"If I commit a mistake, and I say that [an emergency] is more severe than it is, it's not a problem for the patient," Félix said. "But it's a problem for the system, because you are using a resource that will not be available for another case."

The precision of emergency-call classification also impacts the public's view of emergency health care: If ambulances outfitted with doctors respond to every call with great urgency — even those for minor medical events — it may indirectly teach citizens that they should expect a highly trained professional to respond to them in moments where an emergency technician would be equally qualified for the job. Meanwhile, a lack of a response in the midst of a real emergency may erode public trust in the emergency response system, making people skeptical that it is capable of properly treating patients.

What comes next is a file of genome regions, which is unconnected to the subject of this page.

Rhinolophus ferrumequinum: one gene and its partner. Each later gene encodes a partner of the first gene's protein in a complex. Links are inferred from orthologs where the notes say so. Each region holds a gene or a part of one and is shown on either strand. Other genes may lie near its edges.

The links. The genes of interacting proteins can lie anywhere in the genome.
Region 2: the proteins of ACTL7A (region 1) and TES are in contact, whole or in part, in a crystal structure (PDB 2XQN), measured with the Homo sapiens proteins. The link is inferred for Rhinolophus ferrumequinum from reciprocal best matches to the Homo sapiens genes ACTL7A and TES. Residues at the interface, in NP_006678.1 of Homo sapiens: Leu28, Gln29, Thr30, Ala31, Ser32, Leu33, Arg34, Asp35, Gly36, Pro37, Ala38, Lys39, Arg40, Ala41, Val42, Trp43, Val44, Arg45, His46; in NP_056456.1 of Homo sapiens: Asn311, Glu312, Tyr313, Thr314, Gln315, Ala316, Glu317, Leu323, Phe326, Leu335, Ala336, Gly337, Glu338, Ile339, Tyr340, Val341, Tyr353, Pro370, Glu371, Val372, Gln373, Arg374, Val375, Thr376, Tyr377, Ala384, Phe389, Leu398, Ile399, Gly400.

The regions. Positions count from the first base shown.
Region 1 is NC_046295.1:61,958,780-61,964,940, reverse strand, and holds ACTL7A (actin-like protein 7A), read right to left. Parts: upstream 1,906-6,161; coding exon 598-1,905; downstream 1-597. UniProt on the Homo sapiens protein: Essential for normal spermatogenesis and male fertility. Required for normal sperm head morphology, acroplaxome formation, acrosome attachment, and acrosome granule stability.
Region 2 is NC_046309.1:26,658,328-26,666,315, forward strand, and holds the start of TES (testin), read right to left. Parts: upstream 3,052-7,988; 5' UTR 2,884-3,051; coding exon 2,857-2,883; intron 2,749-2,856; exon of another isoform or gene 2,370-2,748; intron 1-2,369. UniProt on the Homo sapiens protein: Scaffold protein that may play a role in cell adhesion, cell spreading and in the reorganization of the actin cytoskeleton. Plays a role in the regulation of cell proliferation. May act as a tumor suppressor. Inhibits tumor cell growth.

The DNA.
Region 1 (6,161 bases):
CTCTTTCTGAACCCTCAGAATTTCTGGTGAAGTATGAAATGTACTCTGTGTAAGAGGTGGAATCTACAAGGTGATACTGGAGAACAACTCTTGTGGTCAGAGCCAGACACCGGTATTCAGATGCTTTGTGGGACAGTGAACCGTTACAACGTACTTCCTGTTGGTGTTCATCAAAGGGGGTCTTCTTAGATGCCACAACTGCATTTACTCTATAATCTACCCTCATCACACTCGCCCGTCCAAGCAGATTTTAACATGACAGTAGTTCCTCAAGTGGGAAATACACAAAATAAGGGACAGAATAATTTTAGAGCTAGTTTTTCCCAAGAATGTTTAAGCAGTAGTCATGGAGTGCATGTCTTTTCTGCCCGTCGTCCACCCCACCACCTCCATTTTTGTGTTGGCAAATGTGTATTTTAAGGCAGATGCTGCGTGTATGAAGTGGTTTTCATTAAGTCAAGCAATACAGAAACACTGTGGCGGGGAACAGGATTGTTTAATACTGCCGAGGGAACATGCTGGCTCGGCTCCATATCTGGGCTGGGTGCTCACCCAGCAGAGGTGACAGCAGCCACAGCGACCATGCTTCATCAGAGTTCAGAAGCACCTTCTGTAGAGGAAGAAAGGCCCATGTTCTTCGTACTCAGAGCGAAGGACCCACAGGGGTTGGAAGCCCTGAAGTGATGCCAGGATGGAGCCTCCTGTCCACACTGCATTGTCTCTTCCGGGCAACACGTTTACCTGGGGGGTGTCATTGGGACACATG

The new model implements four separate neural networks: a contextual network, which considers the demographic and circumstantial factors relating to an emergency call; a clinical network, which analyzes patients' symptoms and prior health issues; a text-based network, which interprets dispatchers' free-text written observations; and a final network that integrates and weighs each of those inputs to come up with a final overview of a medical emergency. 

In macro-F1 measures — which account for accuracy, recall and precision — the system was 17.5% more effective than the existing triage protocol at identifying an appropriate response window for emergencies. It was also 12.5% more effective at determining whether an emergency was life-threatening and 5.1% better at recommending either emergency care providers or nonemergency, primary care personnel.